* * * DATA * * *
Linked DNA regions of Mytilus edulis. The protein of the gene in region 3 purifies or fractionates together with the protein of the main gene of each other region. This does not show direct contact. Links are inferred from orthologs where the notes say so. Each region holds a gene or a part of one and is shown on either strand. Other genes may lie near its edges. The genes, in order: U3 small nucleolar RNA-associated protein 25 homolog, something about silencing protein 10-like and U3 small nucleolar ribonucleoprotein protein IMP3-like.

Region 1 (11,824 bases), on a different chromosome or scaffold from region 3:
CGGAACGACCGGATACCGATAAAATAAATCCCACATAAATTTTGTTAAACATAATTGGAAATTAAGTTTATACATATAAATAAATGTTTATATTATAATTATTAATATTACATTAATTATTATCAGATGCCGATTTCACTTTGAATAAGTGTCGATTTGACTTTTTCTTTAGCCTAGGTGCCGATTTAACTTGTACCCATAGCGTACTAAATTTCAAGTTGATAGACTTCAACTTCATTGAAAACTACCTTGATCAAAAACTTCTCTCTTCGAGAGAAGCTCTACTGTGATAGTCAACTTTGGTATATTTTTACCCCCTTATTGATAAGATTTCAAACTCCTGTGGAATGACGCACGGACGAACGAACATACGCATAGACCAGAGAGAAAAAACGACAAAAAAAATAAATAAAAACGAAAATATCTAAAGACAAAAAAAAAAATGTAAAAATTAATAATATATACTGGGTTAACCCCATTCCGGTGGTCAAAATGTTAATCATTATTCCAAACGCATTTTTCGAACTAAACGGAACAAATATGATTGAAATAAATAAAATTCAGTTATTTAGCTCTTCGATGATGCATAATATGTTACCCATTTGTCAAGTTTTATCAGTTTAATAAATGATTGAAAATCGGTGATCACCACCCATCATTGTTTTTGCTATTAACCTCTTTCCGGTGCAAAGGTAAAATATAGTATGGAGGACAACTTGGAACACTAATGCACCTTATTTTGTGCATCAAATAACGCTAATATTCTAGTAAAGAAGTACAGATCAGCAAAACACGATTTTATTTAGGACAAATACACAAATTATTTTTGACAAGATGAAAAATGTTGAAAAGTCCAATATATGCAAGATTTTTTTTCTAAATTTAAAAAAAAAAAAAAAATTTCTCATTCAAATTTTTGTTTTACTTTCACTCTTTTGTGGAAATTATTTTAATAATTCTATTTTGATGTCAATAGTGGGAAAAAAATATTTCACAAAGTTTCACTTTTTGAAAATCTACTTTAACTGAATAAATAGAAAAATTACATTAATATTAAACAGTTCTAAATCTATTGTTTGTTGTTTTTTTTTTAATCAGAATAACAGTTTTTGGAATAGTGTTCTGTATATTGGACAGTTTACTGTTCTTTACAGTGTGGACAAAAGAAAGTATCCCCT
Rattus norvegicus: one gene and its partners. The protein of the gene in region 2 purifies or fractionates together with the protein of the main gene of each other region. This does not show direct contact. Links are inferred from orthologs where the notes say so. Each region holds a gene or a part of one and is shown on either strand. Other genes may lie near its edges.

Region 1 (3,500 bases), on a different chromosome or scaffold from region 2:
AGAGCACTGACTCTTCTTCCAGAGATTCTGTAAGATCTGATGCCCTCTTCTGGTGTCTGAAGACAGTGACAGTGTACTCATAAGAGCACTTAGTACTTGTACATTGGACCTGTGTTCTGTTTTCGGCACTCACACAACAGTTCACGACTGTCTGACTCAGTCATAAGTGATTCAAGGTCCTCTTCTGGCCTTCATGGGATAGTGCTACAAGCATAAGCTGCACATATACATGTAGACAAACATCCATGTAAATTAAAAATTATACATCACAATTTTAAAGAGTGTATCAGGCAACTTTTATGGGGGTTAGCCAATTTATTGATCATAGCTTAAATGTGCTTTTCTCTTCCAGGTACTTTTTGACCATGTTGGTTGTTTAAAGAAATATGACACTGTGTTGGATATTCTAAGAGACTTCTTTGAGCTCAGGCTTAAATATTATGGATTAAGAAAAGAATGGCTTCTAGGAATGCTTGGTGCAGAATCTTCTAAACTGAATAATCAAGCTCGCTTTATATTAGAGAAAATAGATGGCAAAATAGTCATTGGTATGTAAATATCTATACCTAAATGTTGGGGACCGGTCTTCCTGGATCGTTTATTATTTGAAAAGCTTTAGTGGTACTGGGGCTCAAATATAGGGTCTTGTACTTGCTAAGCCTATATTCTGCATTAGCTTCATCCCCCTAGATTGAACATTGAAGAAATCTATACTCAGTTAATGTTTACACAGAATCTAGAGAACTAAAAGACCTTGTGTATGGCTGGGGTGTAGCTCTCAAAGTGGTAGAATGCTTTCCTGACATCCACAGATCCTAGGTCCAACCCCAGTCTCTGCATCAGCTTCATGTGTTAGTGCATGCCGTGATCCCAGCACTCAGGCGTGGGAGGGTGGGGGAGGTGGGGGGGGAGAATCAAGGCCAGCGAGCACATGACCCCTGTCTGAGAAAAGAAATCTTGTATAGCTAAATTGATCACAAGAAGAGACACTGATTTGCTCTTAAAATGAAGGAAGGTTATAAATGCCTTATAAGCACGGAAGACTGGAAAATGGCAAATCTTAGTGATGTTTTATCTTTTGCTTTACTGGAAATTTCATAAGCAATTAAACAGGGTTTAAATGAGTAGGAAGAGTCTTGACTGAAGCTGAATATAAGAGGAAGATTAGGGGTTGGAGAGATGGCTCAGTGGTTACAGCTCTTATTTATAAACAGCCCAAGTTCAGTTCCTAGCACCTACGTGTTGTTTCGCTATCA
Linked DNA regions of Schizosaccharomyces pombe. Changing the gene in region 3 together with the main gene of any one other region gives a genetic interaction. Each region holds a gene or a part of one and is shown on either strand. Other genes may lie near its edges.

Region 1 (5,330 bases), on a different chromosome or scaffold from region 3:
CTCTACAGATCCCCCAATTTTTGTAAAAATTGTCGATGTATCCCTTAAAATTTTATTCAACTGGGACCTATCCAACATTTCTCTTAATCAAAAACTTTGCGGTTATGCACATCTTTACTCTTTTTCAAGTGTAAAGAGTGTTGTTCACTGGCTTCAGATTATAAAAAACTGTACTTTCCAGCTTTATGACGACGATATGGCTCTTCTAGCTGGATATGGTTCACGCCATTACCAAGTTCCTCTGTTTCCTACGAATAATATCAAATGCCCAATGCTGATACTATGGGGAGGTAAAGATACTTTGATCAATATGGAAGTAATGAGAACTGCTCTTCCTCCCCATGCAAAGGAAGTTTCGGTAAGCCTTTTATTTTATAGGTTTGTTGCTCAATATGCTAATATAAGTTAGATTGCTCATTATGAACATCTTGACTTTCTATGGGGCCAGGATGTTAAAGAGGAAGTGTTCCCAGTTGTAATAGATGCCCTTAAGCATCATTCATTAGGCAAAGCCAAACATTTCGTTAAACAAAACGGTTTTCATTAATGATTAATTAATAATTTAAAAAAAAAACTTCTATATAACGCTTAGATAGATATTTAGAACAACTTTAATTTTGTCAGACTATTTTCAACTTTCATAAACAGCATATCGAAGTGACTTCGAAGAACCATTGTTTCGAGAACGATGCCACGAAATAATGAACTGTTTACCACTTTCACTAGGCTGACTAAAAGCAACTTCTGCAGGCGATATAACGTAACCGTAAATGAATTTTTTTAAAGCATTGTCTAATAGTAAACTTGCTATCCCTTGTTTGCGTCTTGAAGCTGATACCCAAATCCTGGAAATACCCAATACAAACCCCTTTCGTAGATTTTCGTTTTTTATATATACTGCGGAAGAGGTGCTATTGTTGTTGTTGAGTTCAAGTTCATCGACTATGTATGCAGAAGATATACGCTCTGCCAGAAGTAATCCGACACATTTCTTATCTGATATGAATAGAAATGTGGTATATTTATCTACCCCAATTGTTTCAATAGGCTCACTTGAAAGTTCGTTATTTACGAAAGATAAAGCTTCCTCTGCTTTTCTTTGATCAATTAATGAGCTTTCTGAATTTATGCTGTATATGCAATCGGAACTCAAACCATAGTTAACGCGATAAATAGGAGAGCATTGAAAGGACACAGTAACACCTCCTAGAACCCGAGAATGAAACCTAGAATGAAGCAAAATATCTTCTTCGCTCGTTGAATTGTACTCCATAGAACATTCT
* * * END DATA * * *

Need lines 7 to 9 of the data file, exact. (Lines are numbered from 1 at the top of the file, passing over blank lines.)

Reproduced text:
Linked DNA regions of Schizosaccharomyces pombe. Changing the gene in region 3 together with the main gene of any one other region gives a genetic interaction. Each region holds a gene or a part of one and is shown on either strand. Other genes may lie near its edges.

Region 1 (5,330 bases), on a different chromosome or scaffold from region 3:
CTCTACAGATCCCCCAATTTTTGTAAAAATTGTCGATGTATCCCTTAAAATTTTATTCAACTGGGACCTATCCAACATTTCTCTTAATCAAAAACTTTGCGGTTATGCACATCTTTACTCTTTTTCAAGTGTAAAGAGTGTTGTTCACTGGCTTCAGATTATAAAAAACTGTACTTTCCAGCTTTATGACGACGATATGGCTCTTCTAGCTGGATATGGTTCACGCCATTACCAAGTTCCTCTGTTTCCTACGAATAATATCAAATGCCCAATGCTGATACTATGGGGAGGTAAAGATACTTTGATCAATATGGAAGTAATGAGAACTGCTCTTCCTCCCCATGCAAAGGAAGTTTCGGTAAGCCTTTTATTTTATAGGTTTGTTGCTCAATATGCTAATATAAGTTAGATTGCTCATTATGAACATCTTGACTTTCTATGGGGCCAGGATGTTAAAGAGGAAGTGTTCCCAGTTGTAATAGATGCCCTTAAGCATCATTCATTAGGCAAAGCCAAACATTTCGTTAAACAAAACGGTTTTCATTAATGATTAATTAATAATTTAAAAAAAAAACTTCTATATAACGCTTAGATAGATATTTAGAACAACTTTAATTTTGTCAGACTATTTTCAACTTTCATAAACAGCATATCGAAGTGACTTCGAAGAACCATTGTTTCGAGAACGATGCCACGAAATAATGAACTGTTTACCACTTTCACTAGGCTGACTAAAAGCAACTTCTGCAGGCGATATAACGTAACCGTAAATGAATTTTTTTAAAGCATTGTCTAATAGTAAACTTGCTATCCCTTGTTTGCGTCTTGAAGCTGATACCCAAATCCTGGAAATACCCAATACAAACCCCTTTCGTAGATTTTCGTTTTTTATATATACTGCGGAAGAGGTGCTATTGTTGTTGTTGAGTTCAAGTTCATCGACTATGTATGCAGAAGATATACGCTCTGCCAGAAGTAATCCGACACATTTCTTATCTGATATGAATAGAAATGTGGTATATTTATCTACCCCAATTGTTTCAATAGGCTCACTTGAAAGTTCGTTATTTACGAAAGATAAAGCTTCCTCTGCTTTTCTTTGATCAATTAATGAGCTTTCTGAATTTATGCTGTATATGCAATCGGAACTCAAACCATAGTTAACGCGATAAATAGGAGAGCATTGAAAGGACACAGTAACACCTCCTAGAACCCGAGAATGAAACCTAGAATGAAGCAAAATATCTTCTTCGCTCGTTGAATTGTACTCCATAGAACATTCT